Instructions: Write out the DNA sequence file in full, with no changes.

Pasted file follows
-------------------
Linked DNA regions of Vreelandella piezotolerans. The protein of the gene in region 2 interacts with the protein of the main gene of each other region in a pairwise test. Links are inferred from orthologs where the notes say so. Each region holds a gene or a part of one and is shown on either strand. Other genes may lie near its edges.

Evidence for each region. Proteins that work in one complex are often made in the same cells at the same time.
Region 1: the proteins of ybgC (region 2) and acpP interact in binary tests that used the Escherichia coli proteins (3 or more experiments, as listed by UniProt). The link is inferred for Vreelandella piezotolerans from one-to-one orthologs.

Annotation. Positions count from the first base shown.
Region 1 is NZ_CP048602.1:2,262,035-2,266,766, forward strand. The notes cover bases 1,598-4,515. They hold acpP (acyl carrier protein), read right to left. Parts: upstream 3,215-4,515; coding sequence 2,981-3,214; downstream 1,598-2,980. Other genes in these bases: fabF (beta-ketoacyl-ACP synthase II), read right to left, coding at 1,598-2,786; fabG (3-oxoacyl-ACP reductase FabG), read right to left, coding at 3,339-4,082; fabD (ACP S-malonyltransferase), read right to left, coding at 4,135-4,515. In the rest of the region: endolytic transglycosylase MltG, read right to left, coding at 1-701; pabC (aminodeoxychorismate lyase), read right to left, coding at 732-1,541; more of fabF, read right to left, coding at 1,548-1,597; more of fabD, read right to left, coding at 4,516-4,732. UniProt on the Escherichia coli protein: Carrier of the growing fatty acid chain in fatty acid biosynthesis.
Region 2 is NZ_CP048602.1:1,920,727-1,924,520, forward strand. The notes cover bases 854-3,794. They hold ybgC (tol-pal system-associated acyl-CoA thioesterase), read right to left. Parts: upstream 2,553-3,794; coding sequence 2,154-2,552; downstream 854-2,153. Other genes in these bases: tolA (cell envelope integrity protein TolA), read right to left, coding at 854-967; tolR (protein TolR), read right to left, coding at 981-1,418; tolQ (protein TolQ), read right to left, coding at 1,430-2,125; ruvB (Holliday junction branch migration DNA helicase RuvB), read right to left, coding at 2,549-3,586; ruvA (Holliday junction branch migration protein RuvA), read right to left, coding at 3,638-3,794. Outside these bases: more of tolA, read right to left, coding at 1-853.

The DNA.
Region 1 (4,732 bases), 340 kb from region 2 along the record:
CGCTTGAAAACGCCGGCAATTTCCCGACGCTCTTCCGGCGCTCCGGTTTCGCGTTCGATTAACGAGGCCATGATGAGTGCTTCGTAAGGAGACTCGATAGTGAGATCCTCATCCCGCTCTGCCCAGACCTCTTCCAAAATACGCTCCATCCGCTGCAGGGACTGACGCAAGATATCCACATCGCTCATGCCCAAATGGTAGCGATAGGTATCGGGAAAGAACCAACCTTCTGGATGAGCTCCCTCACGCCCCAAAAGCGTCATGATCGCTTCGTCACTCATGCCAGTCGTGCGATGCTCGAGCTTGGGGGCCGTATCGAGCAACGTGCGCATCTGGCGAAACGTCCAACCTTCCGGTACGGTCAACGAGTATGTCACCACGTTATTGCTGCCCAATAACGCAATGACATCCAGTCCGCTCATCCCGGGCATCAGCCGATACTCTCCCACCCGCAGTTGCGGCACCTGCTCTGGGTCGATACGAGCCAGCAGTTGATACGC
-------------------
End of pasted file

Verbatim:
Linked DNA regions of Vreelandella piezotolerans. The protein of the gene in region 2 interacts with the protein of the main gene of each other region in a pairwise test. Links are inferred from orthologs where the notes say so. Each region holds a gene or a part of one and is shown on either strand. Other genes may lie near its edges.

Evidence for each region. Proteins that work in one complex are often made in the same cells at the same time.
Region 1: the proteins of ybgC (region 2) and acpP interact in binary tests that used the Escherichia coli proteins (3 or more experiments, as listed by UniProt). The link is inferred for Vreelandella piezotolerans from one-to-one orthologs.

Annotation. Positions count from the first base shown.
Region 1 is NZ_CP048602.1:2,262,035-2,266,766, forward strand. The notes cover bases 1,598-4,515. They hold acpP (acyl carrier protein), read right to left. Parts: upstream 3,215-4,515; coding sequence 2,981-3,214; downstream 1,598-2,980. Other genes in these bases: fabF (beta-ketoacyl-ACP synthase II), read right to left, coding at 1,598-2,786; fabG (3-oxoacyl-ACP reductase FabG), read right to left, coding at 3,339-4,082; fabD (ACP S-malonyltransferase), read right to left, coding at 4,135-4,515. In the rest of the region: endolytic transglycosylase MltG, read right to left, coding at 1-701; pabC (aminodeoxychorismate lyase), read right to left, coding at 732-1,541; more of fabF, read right to left, coding at 1,548-1,597; more of fabD, read right to left, coding at 4,516-4,732. UniProt on the Escherichia coli protein: Carrier of the growing fatty acid chain in fatty acid biosynthesis.
Region 2 is NZ_CP048602.1:1,920,727-1,924,520, forward strand. The notes cover bases 854-3,794. They hold ybgC (tol-pal system-associated acyl-CoA thioesterase), read right to left. Parts: upstream 2,553-3,794; coding sequence 2,154-2,552; downstream 854-2,153. Other genes in these bases: tolA (cell envelope integrity protein TolA), read right to left, coding at 854-967; tolR (protein TolR), read right to left, coding at 981-1,418; tolQ (protein TolQ), read right to left, coding at 1,430-2,125; ruvB (Holliday junction branch migration DNA helicase RuvB), read right to left, coding at 2,549-3,586; ruvA (Holliday junction branch migration protein RuvA), read right to left, coding at 3,638-3,794. Outside these bases: more of tolA, read right to left, coding at 1-853.

The DNA.
Region 1 (4,732 bases), 340 kb from region 2 along the record:
CGCTTGAAAACGCCGGCAATTTCCCGACGCTCTTCCGGCGCTCCGGTTTCGCGTTCGATTAACGAGGCCATGATGAGTGCTTCGTAAGGAGACTCGATAGTGAGATCCTCATCCCGCTCTGCCCAGACCTCTTCCAAAATACGCTCCATCCGCTGCAGGGACTGACGCAAGATATCCACATCGCTCATGCCCAAATGGTAGCGATAGGTATCGGGAAAGAACCAACCTTCTGGATGAGCTCCCTCACGCCCCAAAAGCGTCATGATCGCTTCGTCACTCATGCCAGTCGTGCGATGCTCGAGCTTGGGGGCCGTATCGAGCAACGTGCGCATCTGGCGAAACGTCCAACCTTCCGGTACGGTCAACGAGTATGTCACCACGTTATTGCTGCCCAATAACGCAATGACATCCAGTCCGCTCATCCCGGGCATCAGCCGATACTCTCCCACCCGCAGTTGCGGCACCTGCTCTGGGTCGATACGAGCCAGCAGTTGATACGC